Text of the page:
A 26-page draft of an arrest warrant for Argentine President Cristina Kirchner was found in the garbage at the apartment of deceased federal prosecutor Alberto Nisman, the New York Times reports, adding further mystery to his already conspiracy-theory-laden death. The country's lead investigator in the case—Nisman was found at home with a gunshot wound to the head on Jan. 18—today confirmed the draft, which also called for the arrest of Hector Timerman, the country's foreign minister; the draft accused both Kirchner and Timerman of trying to protect Iranian officials from arrest for a 1994 Jewish center bombing in Argentina that killed 85 people. Nisman had been scheduled to testify against Kirchner on Jan. 19.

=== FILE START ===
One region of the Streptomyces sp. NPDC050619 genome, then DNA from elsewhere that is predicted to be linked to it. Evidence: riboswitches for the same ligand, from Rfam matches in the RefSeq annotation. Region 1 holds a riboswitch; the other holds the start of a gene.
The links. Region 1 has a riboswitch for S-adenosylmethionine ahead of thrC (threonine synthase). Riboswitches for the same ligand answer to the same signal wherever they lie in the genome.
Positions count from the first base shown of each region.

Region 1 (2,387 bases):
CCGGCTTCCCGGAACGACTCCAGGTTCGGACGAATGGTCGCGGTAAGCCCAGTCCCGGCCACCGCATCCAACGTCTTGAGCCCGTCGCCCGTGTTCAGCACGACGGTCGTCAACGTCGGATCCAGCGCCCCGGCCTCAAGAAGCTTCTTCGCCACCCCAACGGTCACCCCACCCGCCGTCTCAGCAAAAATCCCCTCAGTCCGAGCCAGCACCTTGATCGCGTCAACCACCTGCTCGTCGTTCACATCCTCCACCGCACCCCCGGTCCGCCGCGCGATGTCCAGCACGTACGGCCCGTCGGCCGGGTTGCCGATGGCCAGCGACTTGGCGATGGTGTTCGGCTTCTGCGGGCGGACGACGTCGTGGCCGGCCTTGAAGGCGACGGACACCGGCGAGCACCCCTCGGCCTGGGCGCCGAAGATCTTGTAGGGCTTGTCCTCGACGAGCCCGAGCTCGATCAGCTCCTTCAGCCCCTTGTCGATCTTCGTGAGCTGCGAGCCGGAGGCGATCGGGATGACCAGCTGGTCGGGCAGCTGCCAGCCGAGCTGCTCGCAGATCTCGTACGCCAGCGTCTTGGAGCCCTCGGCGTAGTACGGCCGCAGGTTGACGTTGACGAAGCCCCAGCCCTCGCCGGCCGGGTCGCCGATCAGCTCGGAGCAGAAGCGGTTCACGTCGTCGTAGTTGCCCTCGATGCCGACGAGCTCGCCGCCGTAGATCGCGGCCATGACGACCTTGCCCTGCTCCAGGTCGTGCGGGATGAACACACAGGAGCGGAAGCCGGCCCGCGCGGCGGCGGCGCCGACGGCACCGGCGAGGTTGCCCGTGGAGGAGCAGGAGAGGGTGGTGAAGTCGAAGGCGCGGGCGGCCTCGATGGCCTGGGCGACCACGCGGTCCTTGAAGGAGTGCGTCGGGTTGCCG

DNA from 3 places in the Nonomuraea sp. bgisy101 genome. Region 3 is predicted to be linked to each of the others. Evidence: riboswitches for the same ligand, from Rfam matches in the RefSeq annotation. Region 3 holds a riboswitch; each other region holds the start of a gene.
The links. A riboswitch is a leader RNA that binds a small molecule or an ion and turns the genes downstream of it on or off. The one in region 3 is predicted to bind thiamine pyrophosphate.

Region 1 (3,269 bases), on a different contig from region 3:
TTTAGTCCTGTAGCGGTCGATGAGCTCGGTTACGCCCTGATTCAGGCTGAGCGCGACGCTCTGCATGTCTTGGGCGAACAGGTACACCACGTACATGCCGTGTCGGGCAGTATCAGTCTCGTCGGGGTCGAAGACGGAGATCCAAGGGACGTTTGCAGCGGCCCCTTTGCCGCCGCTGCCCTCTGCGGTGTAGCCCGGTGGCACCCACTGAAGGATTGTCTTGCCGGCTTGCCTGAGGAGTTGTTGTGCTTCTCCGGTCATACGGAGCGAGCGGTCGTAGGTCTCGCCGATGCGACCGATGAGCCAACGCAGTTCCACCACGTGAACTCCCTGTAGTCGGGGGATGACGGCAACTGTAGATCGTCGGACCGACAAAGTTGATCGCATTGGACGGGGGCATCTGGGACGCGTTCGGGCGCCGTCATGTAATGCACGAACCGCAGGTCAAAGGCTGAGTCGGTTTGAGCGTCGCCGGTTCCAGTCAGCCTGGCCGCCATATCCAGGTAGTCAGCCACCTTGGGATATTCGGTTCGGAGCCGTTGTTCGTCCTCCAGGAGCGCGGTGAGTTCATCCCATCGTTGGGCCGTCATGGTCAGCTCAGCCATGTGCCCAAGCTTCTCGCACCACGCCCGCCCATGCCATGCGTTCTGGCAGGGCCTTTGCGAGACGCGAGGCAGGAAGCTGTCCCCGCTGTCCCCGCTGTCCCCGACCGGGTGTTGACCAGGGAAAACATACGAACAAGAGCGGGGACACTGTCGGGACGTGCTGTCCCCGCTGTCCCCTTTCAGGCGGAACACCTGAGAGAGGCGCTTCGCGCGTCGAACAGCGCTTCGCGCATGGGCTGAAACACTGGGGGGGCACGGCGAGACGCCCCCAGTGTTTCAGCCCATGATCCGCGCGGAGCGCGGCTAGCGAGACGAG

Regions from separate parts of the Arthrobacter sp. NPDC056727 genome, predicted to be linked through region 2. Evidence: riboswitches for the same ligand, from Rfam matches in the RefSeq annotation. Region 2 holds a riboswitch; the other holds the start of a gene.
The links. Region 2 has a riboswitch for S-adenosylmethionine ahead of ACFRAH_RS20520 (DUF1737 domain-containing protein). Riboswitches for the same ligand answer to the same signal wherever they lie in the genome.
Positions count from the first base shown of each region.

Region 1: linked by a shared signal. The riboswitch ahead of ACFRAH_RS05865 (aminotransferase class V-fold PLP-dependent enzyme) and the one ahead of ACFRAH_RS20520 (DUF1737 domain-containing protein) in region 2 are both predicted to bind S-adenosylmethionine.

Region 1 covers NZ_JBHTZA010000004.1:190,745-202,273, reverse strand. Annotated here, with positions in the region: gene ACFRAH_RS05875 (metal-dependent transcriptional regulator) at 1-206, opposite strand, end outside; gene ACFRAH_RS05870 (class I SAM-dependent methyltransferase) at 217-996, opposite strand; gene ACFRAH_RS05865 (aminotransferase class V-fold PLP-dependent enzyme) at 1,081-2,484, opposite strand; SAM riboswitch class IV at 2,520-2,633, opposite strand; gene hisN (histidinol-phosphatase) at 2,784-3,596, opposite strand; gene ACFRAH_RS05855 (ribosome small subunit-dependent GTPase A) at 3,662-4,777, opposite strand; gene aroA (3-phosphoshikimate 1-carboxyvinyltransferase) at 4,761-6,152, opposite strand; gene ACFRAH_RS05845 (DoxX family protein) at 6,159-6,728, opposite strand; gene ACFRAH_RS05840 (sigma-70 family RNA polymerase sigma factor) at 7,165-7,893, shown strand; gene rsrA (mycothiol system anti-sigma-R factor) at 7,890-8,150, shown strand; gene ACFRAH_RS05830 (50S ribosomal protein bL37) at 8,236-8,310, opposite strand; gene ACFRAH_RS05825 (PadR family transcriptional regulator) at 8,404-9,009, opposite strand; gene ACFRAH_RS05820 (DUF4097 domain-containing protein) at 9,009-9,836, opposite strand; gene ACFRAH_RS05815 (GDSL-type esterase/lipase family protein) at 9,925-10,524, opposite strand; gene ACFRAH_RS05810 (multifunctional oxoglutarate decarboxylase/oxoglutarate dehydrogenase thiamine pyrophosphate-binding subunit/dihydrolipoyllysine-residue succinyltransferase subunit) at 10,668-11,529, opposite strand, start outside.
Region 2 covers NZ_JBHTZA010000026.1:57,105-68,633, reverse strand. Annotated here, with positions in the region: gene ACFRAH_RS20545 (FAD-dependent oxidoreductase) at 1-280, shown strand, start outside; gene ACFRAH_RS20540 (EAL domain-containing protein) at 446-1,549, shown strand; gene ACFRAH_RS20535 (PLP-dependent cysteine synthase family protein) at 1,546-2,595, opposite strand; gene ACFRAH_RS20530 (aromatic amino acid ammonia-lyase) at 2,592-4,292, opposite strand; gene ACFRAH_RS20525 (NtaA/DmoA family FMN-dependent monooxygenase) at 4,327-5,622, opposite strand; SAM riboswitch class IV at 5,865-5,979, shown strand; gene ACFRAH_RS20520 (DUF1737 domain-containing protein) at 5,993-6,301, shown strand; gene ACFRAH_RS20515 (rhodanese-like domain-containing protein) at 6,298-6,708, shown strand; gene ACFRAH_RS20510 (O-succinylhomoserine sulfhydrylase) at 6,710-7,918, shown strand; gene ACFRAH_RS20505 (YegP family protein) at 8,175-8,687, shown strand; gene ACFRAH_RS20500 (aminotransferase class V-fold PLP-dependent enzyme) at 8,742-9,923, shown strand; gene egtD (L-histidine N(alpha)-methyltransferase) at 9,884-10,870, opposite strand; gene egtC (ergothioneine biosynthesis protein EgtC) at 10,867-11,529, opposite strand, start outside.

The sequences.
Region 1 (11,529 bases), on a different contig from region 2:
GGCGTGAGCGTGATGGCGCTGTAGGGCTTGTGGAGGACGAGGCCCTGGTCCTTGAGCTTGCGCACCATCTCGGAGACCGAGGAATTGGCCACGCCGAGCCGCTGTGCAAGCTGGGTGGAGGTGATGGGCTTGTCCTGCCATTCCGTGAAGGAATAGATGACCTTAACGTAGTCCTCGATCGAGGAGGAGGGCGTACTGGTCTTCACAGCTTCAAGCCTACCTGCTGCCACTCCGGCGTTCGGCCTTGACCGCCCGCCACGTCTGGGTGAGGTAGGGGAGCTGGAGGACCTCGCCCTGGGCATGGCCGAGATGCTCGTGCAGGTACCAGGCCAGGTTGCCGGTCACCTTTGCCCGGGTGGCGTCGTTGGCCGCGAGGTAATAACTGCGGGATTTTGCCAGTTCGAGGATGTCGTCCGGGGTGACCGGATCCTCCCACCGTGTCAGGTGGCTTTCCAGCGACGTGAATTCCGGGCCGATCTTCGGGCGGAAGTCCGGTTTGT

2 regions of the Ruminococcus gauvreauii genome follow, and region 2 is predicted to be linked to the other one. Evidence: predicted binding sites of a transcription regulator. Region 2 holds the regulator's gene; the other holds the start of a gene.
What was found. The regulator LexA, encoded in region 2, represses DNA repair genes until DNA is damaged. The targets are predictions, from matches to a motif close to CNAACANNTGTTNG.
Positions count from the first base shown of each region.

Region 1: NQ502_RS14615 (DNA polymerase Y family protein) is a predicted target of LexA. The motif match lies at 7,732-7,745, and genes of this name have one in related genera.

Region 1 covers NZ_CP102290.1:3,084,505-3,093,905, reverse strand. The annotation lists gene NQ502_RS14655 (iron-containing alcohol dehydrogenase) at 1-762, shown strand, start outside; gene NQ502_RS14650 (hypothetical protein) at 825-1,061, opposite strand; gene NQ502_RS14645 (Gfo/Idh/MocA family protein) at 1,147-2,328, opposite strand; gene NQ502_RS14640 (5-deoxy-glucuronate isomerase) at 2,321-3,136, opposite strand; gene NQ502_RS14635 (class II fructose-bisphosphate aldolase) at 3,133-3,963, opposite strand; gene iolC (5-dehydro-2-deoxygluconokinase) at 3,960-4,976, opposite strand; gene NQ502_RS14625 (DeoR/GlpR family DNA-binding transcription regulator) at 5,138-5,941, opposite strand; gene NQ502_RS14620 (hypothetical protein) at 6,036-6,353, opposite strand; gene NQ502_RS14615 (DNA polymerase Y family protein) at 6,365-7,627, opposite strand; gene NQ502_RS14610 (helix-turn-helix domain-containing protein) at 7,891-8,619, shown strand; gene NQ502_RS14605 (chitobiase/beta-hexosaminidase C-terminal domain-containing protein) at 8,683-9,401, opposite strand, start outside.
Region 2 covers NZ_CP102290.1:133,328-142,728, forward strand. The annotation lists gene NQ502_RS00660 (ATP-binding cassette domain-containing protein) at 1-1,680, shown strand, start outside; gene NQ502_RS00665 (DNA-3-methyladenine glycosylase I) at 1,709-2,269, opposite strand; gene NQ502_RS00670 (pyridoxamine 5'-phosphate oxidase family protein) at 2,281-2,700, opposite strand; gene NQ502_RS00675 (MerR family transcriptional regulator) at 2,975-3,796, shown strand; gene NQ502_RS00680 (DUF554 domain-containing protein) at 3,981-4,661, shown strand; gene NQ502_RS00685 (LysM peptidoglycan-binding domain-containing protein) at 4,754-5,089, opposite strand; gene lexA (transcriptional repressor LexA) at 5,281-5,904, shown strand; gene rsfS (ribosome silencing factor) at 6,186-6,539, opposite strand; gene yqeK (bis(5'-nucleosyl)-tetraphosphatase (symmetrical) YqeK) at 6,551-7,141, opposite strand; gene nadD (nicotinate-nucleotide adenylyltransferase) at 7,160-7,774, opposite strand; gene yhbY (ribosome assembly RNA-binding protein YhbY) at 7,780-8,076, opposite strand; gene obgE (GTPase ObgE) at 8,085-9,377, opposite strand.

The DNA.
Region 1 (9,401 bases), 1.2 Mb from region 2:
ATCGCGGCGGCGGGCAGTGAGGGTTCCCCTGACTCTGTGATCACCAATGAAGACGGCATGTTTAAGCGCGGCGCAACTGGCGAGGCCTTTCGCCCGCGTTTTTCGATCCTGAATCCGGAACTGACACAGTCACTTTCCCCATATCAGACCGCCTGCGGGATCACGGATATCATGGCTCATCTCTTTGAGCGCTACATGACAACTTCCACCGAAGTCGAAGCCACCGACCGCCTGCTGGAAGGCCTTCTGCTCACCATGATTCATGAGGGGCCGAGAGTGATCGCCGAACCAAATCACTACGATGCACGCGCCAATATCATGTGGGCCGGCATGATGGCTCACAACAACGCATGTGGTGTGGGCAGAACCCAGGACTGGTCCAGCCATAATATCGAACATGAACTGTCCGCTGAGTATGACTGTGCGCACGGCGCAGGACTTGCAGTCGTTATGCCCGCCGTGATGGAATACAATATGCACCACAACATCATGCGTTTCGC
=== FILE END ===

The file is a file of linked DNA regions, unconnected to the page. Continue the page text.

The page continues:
Since Nisman's death, there's been a flurry of confusion and changing stories. Investigator Viviana Fein first said Sunday that the warrant draft didn't exist after a report about it, and Kirchner's Cabinet chief tore up a newspaper article about the draft—which claimed Nisman prepared it in June 2014—in front of reporters yesterday. But Fein has changed her tune, saying today in an Argentine radio broadcast, "The words I should have used are, 'It's evident that there was a draft.'" Adding further drama to the situation: anti-Semitic protests against Nisman, a refusal by any judge to take on Nisman's case, and Kirchner's call to disband Argentina's spy agency, the Times notes. A political analyst offers the Times his assessment of what the impact would have been had the arrests been issued: "It would have provoked a crisis without precedents in Argentina. It would have been a scandal on a level previously unseen."